On some level, of course, I don’t necessarily like the idea of Davis and the people she represents being handed what amounts to a victory here, but I don’t think there’s really any basis to complain that much about it. Even before Bevin’s election or the Supreme Court’s decision, Kentucky was always free to change the legal form that the state issues to married couples, and as long as the law doesn’t discriminate against same-sex or other couples legally eligible to be married then any changes now are not legally objectionable. Additionally, if making this change eliminates the reason that Clerk’s Offices in Kentucky might be tempted to violate the law and discriminate against gay couples then I suppose that it is the best that can be made of a ridiculous situation.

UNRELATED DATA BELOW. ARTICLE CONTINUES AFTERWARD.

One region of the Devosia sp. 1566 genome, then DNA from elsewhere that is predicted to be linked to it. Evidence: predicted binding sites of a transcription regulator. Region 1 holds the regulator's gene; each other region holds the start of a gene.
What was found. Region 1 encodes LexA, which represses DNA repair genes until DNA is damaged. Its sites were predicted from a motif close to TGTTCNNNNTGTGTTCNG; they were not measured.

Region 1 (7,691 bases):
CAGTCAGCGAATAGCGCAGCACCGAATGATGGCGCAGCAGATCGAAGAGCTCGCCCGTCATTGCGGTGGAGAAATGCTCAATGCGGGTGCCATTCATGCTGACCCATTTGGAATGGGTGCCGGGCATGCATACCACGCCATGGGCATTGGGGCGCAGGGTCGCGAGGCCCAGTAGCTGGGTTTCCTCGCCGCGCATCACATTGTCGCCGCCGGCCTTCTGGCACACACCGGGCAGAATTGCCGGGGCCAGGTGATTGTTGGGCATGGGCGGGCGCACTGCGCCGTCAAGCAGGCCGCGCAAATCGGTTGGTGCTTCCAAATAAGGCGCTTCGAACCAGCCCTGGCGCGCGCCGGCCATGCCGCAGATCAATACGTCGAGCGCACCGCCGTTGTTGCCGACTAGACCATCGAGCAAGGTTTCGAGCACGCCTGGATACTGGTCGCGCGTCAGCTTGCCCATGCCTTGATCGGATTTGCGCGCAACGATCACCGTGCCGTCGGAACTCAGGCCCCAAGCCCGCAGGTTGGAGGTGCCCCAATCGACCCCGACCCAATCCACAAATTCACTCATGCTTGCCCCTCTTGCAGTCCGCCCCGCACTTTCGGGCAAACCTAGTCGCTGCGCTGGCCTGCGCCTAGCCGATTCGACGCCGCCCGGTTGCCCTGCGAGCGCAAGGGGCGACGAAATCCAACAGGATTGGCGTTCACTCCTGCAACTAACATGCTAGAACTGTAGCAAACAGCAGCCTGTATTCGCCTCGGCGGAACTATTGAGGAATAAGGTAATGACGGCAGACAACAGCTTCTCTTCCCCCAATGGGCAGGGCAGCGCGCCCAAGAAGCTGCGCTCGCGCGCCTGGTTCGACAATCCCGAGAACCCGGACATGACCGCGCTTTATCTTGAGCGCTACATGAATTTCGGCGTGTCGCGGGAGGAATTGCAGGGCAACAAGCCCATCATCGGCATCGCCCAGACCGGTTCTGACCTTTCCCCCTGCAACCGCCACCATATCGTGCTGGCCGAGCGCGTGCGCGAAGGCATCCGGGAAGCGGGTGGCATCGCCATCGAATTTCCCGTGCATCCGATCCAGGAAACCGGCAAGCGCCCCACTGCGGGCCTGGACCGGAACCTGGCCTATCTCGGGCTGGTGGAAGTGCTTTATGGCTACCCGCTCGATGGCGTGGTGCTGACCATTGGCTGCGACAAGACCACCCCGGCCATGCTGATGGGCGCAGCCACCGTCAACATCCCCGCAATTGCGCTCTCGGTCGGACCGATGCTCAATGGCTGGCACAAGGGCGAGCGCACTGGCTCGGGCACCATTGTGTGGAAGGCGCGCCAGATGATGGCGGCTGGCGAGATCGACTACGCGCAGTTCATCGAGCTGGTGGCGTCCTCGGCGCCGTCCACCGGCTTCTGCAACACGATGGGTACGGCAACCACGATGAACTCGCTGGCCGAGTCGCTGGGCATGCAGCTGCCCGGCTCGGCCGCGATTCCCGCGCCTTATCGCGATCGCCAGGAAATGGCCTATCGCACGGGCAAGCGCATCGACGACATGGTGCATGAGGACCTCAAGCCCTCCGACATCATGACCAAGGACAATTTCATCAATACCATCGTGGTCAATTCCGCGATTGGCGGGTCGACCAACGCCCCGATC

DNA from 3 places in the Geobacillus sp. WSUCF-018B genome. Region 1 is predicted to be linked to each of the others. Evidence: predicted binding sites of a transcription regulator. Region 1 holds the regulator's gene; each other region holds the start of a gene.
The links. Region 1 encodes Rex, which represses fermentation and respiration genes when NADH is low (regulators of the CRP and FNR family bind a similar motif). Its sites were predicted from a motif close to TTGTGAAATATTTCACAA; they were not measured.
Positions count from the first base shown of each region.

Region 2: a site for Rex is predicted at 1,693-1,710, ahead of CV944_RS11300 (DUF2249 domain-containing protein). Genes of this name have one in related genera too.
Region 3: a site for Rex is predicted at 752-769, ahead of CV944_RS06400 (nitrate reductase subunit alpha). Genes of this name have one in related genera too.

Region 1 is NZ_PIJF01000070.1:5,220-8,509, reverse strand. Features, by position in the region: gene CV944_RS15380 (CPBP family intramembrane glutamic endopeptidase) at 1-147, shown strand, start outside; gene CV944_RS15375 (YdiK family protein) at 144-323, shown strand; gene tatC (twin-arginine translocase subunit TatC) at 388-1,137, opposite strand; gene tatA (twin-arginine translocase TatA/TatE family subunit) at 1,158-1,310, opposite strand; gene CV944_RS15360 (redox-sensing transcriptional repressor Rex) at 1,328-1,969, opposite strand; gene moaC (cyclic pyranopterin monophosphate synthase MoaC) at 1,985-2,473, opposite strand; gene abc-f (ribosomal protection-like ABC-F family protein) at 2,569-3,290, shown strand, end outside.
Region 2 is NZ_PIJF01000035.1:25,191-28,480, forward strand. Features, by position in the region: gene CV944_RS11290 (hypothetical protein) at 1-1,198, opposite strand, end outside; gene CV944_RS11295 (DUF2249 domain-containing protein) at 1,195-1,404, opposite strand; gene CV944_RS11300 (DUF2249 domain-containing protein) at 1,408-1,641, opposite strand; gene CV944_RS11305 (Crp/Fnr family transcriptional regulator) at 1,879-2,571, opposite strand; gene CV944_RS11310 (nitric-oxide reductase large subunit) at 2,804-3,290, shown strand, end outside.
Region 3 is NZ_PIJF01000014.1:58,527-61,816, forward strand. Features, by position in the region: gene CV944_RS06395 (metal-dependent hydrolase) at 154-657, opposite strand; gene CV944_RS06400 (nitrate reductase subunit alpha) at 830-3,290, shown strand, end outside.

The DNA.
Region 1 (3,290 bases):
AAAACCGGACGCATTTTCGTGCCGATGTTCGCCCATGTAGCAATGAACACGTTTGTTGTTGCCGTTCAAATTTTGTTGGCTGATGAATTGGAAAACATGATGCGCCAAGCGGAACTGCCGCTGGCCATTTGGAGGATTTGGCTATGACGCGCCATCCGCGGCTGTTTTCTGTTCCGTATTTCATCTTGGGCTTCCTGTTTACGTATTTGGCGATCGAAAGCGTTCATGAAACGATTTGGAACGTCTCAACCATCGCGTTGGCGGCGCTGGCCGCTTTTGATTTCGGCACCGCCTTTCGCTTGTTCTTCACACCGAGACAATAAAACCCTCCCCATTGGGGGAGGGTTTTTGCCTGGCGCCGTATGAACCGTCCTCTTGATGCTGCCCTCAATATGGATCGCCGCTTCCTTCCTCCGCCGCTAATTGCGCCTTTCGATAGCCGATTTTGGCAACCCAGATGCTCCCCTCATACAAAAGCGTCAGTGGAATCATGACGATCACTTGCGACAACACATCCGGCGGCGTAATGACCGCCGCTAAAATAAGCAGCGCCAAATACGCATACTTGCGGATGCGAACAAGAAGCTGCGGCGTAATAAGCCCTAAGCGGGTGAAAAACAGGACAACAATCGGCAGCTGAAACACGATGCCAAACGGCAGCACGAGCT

None of this is to endorse the bigoted position that Davis takes when it comes the rights of same-sex couples, of course, or to justify her refusal to comply with the law and the valid orders of a Federal District Court Judge. That may be how some of her supporters paint it, but there’s not really much that can be done about how they characterize it. If this change in the law eliminates the ability of Davis or those like her to deny other people equal rights, though, then I think we should just count that as a win and move on to the next battle.
Given that the Little Sisters of the Poor are arguing that even signing a single form that hands over birth control coverage to the government violates their religious freedom, I’m not sure if this move will work. The religious right seems to believe that they have to follow nothing when it comes to gays and birth control.So in this case, obviously somebody has to do something with the document. Can the Kentucky government force a religious clerk to scan a marriage document for Steve and Dave? Can they force them to perform data entry for it?
Seems like a perfectly reasonable solution, to me.